Digital technology has the power to transform healthcare in developing countries, but only if it’s used properly.
Digital technology has the power to revolutionise health care in developing countries. Its mercurial ability to gather data, monitor patients, get the right medicines to the right people and hold providers accountable can save and transform lives. At least, it can if you know how to use it.
But millions of sick people in developing countries could be missing out on the benefits of digital technology because aid workers and health providers don’t understand how to apply it.
And according to a new study co-authored at Cambridge Judge and published in the Journal of Global Health, poor governance means some digital initiatives are missing the mark by so much – by not supporting new ICT (information and communications technology) tools in medical administration services with the necessary infrastructure, for instance – that many services may even be better left offline.
“Digital technology has provided fantastic tools which can gather data, while making services more transparent and providers more accountable,” says Cambridge Judge PhD candidate Isaac Holeman. “But while many bosses think this automatically leads to improved health provision, it doesn’t when there is a lack of engagement on the ground. You need good governance in place alongside the technology for it to be effective.”
“Common uses of ICT for good governance in the health sector in low and middle-income countries can be grouped into four categories,” says Holeman. “These are gathering information, aiding communication, mobilising citizens and automating systems. Yet when we studied reports into how ICT is applied, they tended to emphasise data or transparency alone, with the implicit assumption that improvements in the quality or equity of health services would inevitably follow. But they don’t.”
Holeman and his research colleagues – Tara Cookson from the University of Cambridge’s geography department and Claudia Pagliari from the University of Edinburgh – studied dozens of articles and other research papers, which identified many digital technologies in place in the governance of low and middle-income countries health services. These included mobile apps, digital mapping, GPS, analytical software, fingerprint scanning, interactive websites, social media and finance-tracking systems. As well as boosting direct healthcare provision, the many benefits include tackling corruption by ensuring medicines get to the right patients, auditing payments and checking that workers make scheduled visits to patients.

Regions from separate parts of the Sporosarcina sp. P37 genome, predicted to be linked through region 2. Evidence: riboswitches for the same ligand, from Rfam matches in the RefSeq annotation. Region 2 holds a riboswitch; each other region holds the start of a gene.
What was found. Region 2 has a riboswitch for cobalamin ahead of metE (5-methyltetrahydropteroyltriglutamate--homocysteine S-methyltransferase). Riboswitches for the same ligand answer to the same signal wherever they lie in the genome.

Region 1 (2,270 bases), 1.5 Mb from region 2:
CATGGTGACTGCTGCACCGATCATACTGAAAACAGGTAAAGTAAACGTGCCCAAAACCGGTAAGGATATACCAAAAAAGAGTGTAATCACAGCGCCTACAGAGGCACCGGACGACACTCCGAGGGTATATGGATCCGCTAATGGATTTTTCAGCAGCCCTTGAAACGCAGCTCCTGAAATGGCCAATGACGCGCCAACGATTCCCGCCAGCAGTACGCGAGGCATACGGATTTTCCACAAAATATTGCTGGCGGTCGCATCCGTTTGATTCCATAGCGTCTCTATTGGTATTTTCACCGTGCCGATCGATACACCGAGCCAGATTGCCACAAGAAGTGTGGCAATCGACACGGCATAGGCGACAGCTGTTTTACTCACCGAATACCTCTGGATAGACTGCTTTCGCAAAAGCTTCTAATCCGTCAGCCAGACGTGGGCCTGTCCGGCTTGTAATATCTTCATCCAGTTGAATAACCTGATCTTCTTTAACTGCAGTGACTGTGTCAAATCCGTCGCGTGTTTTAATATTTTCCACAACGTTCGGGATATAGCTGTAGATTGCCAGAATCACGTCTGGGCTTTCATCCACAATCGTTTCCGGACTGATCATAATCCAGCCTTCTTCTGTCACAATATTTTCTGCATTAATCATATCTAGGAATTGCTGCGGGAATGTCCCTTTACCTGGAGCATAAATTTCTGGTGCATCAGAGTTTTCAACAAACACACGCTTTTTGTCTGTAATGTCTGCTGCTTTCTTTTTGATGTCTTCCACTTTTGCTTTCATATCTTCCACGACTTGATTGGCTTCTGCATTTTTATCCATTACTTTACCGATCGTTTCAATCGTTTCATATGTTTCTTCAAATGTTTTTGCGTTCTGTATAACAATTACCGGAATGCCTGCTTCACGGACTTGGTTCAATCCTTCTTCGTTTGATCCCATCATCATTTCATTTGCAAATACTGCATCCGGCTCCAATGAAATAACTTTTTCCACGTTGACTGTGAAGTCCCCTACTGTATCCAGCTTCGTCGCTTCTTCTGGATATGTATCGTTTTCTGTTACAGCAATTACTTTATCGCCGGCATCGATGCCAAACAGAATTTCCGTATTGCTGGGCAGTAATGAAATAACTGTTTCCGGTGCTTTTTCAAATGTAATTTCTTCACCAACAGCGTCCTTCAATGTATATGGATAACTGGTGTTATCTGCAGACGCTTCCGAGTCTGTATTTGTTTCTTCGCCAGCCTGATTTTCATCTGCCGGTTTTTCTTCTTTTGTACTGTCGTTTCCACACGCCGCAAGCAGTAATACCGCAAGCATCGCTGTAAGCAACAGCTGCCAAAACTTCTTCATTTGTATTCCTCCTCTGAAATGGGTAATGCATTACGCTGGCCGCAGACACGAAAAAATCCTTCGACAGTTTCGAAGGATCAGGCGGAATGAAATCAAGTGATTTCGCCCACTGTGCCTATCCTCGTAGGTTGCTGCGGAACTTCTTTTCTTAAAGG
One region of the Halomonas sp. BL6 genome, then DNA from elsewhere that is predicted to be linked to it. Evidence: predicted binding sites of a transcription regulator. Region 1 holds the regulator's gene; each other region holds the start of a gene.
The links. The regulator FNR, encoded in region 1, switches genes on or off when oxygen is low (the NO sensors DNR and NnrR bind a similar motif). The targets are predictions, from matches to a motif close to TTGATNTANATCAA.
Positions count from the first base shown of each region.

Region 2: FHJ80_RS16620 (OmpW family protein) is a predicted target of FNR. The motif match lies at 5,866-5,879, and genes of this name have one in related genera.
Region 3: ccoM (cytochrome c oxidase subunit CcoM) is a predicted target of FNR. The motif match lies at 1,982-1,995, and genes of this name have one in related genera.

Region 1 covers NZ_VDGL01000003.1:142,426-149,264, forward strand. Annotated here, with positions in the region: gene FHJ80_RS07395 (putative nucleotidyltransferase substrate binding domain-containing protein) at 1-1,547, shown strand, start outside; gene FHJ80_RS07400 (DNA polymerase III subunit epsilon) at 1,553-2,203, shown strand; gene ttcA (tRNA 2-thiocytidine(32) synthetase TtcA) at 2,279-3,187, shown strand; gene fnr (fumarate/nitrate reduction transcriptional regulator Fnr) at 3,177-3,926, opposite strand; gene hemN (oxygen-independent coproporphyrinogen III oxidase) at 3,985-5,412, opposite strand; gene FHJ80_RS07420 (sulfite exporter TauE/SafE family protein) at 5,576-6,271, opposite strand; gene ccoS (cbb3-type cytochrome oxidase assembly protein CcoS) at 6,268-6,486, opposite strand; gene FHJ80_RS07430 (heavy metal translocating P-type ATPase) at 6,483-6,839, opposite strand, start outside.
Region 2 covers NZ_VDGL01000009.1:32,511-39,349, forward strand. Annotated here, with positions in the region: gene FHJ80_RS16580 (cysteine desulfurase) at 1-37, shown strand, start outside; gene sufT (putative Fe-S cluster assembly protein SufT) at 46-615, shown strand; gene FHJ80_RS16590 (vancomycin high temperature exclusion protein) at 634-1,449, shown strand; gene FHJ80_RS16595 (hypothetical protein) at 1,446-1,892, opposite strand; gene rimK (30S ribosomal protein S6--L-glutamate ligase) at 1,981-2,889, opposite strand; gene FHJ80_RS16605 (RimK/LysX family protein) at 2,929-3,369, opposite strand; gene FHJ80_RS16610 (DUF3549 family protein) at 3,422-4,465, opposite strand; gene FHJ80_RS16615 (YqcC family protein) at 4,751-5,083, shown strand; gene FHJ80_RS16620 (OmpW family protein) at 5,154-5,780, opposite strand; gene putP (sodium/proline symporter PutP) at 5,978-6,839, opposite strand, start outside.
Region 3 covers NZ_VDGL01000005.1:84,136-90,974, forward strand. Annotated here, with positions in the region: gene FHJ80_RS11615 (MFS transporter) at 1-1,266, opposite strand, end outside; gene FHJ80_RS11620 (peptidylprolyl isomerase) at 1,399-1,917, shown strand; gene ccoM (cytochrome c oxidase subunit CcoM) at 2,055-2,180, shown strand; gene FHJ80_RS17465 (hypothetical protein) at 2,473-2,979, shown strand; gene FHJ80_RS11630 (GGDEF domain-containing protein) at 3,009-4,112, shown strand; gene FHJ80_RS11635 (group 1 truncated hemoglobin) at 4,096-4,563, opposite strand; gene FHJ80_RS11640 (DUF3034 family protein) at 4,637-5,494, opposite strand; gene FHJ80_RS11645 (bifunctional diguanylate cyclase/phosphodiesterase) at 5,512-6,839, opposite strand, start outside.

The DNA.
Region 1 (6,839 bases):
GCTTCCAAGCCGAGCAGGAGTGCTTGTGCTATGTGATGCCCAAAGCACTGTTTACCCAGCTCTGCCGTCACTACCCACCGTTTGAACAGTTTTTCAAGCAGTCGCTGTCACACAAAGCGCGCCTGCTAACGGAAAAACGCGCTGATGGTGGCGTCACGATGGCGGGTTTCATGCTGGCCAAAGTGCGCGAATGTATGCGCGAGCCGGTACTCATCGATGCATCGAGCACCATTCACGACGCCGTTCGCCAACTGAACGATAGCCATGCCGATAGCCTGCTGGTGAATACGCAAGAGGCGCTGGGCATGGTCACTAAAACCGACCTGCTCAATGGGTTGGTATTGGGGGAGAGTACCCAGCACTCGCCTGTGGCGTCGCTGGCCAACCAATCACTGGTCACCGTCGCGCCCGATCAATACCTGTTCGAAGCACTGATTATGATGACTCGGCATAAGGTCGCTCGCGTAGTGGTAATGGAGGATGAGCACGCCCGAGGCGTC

And in some places, thanks to good governance, these tools are used effectively: patients in Guatemala use SMS texts to report discrimination by health workers against indigenous people; the Quipu Project in Peru enables victims of a forced sterilisation programme that took place in the 1990s to use digital tools to speak about their experiences; UNICEF’s social platform U-Report, which polls patients’ satisfaction with their health service, has a million registered users in Uganda alone.
But many other schemes are losing their potential effectiveness because those who launch them do not take into account the people they are specifically trying to help, finds the report. “It should not be assumed that digital technologies or eGovernment platforms will deliver good governance–related benefits unless they explicitly address specific and measurable concerns with performance or facilitate concrete mechanisms of responsive governance,” says Holeman. “Some developing countries are limited by lower mobile phone usage or internet access, particularly among women and vulnerable groups, which further marginalises them. Understanding local patterns of technology is therefore vital when determining which components of good governance should be digitised and which are better left offline. You need to do ethnographic studies, go where the action is, implement feedback systems, to understand the local issues and whether such digitisation will work.”
Getting that feedback is vital, says US-based charity Management Sciences for Health, whose mission is to “close the gap between knowledge and action in public health” in developing countries. “New digital technologies are increasingly available to support a two-way flow of timely and accurate ideas, insights, and information among stakeholders for planning and performance monitoring, and perhaps more importantly for cultivating accountability,” says technical director Mahesh Shukla.
“Citizen involvement in the monitoring of health services, e.g. reporting on the availability of medicines and vaccines, stock-outs, waiting time at clinics, whether equipment is functional or not, etc. is an example of how digital technology combined with good governance and sound management, could transform the health service delivery and health service user experience.”
Holeman’s own non-profit tech company, Medic Mobile, uses digital tools for a range of actions including disease surveillance, childhood immunisations, antenatal care and drug stock monitoring. But while he describes the firm’s work as “seeing complex health systems from the perspective of the poor and marginalised, and responding pragmatically”, his research shows many providers’ initiatives to introduce digital technology do not take into account that same perspective – and lose effectiveness as a result. He urges policymakers to examine how they are using digital technology to “complete action cycles rather than settling for transparency or better information alone. Too many people think more technology is a silver bullet, cookie cutter solution,” he says. “It can be, but only if it’s supported by good governance.”